It’s Time for a Greater Reset

What Pope Pius XI called a “restructuring of the social order” as an application of Catholic social teaching offers a greater reset than anything imagined by proponents or opponents of The Great Reset gang.

Discussion of Klaus Schwab and the World Economic Forum’s “Great Reset” usually centers on convincing people who are already convinced that it’s either the only way to save the world or a proposal to finish off what’s left of it. Advocates simply assume it will work. Those opposed tend to say, “Just don’t do it,” or they recommend alternatives ranging from returning to a past that never existed or urging the creation of a future as impracticable as the Great Reset itself.

What Pope Pius XI called a “restructuring of the social order” as an application of Catholic social teaching, however, offers a greater reset than anything imagined by proponents or opponents of Schwab’s plan. Applied social justice is the only realistic and viable alternative to the WEF’s proposal—which presents a serious difficulty. What is “Catholic social teaching,” and what do we mean by “social justice”?

While the Church’s social teachings have always been implicit in the Magisterium, it was not until the early nineteenth century that they developed into a specific discipline. This was in response to the rise of the “New Things”—rerum novarum — in the wake of the French Revolution and the Napoleonic Wars. Newly revived heresies offered a different vision and versions of Church, State, and Family to replace what some considered outdated concepts of God and man.

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Many of the proposed reforms anticipated the Great Reset, which can accurately be described as the latest incarnation of what Fulton Sheen called a “Religion without God.” We see this, for example, in what Claude Henri de Rouvroy, comte de Saint-Simon, called “the New Christianity” in his 1825 book, Nouveau Christianisme.

According to Saint-Simon, who was one of the sources for Msgr. Robert Hugh Benson’s apocalyptic novel Lord of the World, the day of traditional Christianity was over. The Democratic Religion, soon to be called “socialism,” would take its place. A Subservient Becoming would replace the Supreme Being. A secular theocracy ruled by an Industrial Hierarchy would direct all efforts of society to material well-being, concentrating on eliminating poverty.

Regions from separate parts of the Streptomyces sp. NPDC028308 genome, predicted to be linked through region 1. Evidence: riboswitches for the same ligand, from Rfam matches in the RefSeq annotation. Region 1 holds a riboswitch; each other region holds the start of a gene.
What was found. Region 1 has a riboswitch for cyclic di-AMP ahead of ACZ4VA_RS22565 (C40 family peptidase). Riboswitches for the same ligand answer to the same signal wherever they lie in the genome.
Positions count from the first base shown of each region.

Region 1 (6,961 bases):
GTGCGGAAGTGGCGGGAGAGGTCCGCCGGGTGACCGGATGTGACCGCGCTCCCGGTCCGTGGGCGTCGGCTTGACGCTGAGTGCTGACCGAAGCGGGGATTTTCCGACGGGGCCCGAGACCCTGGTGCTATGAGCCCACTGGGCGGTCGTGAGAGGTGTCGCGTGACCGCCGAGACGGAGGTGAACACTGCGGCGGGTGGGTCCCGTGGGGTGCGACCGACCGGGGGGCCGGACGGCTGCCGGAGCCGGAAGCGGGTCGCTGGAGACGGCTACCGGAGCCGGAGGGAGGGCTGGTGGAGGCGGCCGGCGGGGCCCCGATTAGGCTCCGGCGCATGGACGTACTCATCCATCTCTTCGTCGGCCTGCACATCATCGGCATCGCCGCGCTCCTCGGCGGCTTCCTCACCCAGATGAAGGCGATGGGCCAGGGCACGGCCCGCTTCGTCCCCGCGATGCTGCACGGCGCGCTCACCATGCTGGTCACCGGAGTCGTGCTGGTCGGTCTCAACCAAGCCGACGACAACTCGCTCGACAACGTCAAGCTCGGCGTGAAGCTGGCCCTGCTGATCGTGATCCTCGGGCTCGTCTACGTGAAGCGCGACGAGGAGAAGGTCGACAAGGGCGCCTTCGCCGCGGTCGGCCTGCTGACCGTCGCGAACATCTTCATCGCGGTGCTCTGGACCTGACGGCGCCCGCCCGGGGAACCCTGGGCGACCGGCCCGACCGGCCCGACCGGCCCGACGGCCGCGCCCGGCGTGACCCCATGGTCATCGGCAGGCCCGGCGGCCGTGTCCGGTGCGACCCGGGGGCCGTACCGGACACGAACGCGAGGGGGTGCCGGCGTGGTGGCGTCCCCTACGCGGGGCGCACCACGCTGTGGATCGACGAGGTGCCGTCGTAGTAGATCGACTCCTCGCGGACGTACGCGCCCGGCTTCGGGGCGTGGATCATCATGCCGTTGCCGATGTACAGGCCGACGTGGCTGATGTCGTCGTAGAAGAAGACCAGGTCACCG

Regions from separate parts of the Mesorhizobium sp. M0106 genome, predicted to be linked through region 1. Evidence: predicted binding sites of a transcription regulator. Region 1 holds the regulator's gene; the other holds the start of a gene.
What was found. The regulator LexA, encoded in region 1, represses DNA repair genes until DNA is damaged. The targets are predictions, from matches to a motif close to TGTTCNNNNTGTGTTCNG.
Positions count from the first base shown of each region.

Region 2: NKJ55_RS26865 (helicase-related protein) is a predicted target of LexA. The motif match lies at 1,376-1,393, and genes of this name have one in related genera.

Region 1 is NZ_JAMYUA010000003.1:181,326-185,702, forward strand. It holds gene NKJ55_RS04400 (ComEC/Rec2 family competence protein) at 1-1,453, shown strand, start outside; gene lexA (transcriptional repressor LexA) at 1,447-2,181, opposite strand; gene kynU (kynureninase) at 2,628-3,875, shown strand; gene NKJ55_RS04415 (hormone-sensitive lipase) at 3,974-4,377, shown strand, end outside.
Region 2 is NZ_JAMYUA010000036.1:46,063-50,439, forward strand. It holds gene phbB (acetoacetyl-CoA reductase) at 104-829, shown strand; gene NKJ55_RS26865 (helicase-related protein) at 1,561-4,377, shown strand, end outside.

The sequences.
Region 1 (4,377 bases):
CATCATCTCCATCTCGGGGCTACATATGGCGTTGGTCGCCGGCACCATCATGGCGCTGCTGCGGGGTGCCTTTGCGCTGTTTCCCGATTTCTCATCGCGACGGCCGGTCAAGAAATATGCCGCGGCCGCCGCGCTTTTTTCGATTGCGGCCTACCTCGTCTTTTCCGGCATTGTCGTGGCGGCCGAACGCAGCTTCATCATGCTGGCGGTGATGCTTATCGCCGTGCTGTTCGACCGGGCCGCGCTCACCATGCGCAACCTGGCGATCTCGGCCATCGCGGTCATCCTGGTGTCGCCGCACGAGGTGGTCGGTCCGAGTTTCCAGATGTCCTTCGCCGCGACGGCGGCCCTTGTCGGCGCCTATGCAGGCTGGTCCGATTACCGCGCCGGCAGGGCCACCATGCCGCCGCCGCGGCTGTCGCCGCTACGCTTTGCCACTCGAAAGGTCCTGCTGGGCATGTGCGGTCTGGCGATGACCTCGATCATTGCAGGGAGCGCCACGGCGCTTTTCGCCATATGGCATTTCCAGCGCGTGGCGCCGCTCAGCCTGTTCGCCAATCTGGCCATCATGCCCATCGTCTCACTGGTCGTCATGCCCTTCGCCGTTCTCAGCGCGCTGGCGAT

Socialism had its counterpart within traditional Christianity. Eventually termed “modernism,” under the leadership of l’abbe Hugues Félicité Robert de Lamennais the New Things began subverting the Church from within. Rejecting the validity of individual human reason with his “theory of certitude,” de Lamennais declared that only the collective, not individual human persons, can come to certain knowledge of God’s existence and of the natural law.

The theory of certitude was a direct attack on the dignity of the human person and thus in conflict with Church teaching. Pope Gregory XVI therefore issued the first and second social encyclicals, Mirari Vos in 1832, and Singulari Nos in 1834, to correct the problem. The latter, “On the Errors of Lamennais,” is notable for the first use of the term rerum novarum, “New Things,” for socialism, modernism, and the New Age.

Sadly, de Lamennais’ ego was exceeded only by his ire. Alexis de Tocqueville once described him as having “a pride great enough to walk over the heads of kings and bid defiance to God.” Outraged at Mirari Vos, he repudiated his priesthood, renounced Christianity, and founded his own “Religion of Humanity,” with society as god and himself as supreme head.

De Lamennais’ influence in the Church remained strong, however. He is considered the first modernist as well as the proto-Catholic socialist. To deal with the problem, Pope Pius IX issued encyclicals, the 1864 Syllabus of Errors, and called the First Vatican Council.

Still, de Lamennais’ errors continued to spread, even after Pope Leo XIII issued his landmark encyclical Rerum Novarum in 1891. This offered an alternative to socialism’s abolition of private property and a bulwark against modernism. As Leo declared in § 46, “The law. . .should favor ownership, and its policy should be to induce as many as possible of the people to become owners.”

Unfortunately, not being infallible in finance as in faith and morals, neither Leo nor subsequent pontiffs suggested a just and financially feasible means by which people without existing savings could become owners. Most people just assumed Catholic social teaching “really” calls for higher wages, better benefits and conditions, and redistribution, not widespread capital ownership—in short, Schwab’s Great Reset.